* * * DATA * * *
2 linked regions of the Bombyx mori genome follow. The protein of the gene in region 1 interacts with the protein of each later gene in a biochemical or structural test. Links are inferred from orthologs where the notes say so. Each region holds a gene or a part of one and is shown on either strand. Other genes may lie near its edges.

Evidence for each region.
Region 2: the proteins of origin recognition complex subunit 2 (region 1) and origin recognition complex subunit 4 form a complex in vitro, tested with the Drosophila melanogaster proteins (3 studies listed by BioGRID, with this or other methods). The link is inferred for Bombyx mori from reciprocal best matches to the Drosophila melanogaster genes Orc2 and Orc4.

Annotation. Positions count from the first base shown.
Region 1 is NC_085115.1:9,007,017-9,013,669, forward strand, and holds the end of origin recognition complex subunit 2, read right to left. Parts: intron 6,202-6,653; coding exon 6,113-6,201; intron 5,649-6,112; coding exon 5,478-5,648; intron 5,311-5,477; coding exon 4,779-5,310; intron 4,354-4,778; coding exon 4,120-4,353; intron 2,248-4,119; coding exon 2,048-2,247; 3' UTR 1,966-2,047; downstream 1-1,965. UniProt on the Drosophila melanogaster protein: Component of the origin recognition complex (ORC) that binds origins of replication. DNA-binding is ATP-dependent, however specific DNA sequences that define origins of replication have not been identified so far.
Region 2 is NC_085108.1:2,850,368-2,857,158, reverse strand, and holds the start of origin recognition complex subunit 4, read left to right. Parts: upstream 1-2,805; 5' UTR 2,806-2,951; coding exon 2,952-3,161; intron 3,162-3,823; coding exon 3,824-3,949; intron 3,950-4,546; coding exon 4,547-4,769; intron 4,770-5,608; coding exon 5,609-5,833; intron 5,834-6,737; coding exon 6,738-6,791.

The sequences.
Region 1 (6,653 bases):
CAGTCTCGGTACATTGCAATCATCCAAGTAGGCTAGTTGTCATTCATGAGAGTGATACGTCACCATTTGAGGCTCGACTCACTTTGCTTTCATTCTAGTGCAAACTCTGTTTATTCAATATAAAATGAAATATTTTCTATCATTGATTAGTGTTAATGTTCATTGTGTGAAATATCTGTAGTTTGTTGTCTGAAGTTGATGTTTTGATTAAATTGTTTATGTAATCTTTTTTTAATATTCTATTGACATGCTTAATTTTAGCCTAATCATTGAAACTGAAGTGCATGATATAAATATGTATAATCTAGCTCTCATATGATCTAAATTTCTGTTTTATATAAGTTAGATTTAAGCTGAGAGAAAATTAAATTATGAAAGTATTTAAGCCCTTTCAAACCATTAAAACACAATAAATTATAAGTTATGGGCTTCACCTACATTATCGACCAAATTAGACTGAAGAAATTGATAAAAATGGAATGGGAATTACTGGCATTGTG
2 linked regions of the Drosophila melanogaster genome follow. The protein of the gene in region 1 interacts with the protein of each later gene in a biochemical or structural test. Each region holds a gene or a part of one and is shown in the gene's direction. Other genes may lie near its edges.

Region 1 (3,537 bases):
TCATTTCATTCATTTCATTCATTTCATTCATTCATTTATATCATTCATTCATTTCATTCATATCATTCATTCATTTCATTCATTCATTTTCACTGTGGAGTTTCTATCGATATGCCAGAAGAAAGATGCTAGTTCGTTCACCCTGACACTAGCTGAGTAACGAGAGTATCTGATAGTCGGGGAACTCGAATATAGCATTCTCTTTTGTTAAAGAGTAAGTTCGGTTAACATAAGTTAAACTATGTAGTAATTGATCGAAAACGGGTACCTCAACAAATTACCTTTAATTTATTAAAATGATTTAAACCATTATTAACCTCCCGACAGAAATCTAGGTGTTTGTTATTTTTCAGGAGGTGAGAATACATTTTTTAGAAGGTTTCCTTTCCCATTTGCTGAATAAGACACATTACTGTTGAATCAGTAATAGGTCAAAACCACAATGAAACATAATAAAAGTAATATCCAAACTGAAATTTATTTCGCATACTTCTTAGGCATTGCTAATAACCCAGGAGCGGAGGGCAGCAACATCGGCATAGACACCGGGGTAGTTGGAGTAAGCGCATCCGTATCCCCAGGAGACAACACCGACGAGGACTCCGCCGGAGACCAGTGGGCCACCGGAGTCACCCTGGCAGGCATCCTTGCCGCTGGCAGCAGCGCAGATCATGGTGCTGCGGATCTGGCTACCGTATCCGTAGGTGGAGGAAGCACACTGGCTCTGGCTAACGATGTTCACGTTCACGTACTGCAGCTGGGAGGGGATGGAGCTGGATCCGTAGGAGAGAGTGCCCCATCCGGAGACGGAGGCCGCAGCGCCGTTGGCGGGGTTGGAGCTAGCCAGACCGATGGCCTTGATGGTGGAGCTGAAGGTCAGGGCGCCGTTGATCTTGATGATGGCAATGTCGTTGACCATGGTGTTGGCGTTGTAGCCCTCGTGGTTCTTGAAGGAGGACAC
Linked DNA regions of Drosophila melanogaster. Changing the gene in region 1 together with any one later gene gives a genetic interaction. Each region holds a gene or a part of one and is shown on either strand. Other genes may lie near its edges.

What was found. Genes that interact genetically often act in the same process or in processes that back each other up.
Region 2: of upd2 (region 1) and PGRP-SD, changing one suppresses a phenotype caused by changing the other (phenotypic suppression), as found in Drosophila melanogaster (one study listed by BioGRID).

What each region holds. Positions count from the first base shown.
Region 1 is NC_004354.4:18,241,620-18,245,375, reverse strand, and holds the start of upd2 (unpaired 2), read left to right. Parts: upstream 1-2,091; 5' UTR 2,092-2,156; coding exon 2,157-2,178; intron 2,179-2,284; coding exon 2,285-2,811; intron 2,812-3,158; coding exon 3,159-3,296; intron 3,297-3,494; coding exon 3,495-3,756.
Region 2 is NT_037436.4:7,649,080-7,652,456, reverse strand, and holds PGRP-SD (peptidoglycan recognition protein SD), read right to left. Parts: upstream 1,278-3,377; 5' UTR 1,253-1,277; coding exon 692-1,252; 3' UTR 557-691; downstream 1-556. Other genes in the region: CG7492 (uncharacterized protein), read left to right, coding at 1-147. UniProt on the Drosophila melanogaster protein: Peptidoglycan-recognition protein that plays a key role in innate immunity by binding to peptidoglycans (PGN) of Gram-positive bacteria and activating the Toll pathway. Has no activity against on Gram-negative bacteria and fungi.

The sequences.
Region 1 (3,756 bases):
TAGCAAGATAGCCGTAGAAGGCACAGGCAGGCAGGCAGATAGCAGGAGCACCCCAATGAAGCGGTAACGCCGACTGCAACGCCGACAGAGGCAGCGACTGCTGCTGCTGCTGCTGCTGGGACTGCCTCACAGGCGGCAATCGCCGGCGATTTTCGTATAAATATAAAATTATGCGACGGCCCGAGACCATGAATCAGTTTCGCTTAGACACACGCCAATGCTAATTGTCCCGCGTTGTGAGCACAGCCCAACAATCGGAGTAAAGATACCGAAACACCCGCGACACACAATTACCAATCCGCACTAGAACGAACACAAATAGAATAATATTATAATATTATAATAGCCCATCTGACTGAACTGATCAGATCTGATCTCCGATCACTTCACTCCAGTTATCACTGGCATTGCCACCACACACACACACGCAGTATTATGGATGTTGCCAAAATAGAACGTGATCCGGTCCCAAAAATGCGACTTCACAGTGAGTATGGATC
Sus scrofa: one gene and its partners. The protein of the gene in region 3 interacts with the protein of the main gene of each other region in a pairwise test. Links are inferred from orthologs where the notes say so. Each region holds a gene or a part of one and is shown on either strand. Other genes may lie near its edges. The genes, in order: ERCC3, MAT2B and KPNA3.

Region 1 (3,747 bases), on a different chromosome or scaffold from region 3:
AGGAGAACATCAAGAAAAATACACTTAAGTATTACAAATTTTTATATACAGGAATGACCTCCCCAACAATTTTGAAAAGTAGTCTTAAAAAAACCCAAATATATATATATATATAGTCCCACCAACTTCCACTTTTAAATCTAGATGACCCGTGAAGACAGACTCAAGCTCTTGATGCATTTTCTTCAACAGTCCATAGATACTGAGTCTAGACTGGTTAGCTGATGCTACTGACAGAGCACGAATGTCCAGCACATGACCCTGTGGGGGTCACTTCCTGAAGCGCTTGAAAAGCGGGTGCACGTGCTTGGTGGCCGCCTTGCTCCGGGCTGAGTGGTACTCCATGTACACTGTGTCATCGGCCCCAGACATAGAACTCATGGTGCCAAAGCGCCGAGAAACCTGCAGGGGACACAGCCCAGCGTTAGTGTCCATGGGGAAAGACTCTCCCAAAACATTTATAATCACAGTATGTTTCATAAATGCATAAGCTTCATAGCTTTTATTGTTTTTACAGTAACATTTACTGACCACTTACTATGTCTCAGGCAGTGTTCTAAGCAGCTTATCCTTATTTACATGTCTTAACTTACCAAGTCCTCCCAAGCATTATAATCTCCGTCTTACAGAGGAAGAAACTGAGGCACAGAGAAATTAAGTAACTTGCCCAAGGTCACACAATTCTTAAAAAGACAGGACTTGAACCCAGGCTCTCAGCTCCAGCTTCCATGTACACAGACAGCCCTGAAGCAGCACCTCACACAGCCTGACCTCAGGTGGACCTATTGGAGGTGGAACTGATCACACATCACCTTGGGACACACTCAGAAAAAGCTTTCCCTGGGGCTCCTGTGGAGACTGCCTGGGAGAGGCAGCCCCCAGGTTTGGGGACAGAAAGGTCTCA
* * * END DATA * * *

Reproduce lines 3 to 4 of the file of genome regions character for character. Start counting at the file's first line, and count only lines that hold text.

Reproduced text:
Region 2: the proteins of origin recognition complex subunit 2 (region 1) and origin recognition complex subunit 4 form a complex in vitro, tested with the Drosophila melanogaster proteins (3 studies listed by BioGRID, with this or other methods). The link is inferred for Bombyx mori from reciprocal best matches to the Drosophila melanogaster genes Orc2 and Orc4.

Annotation. Positions count from the first base shown.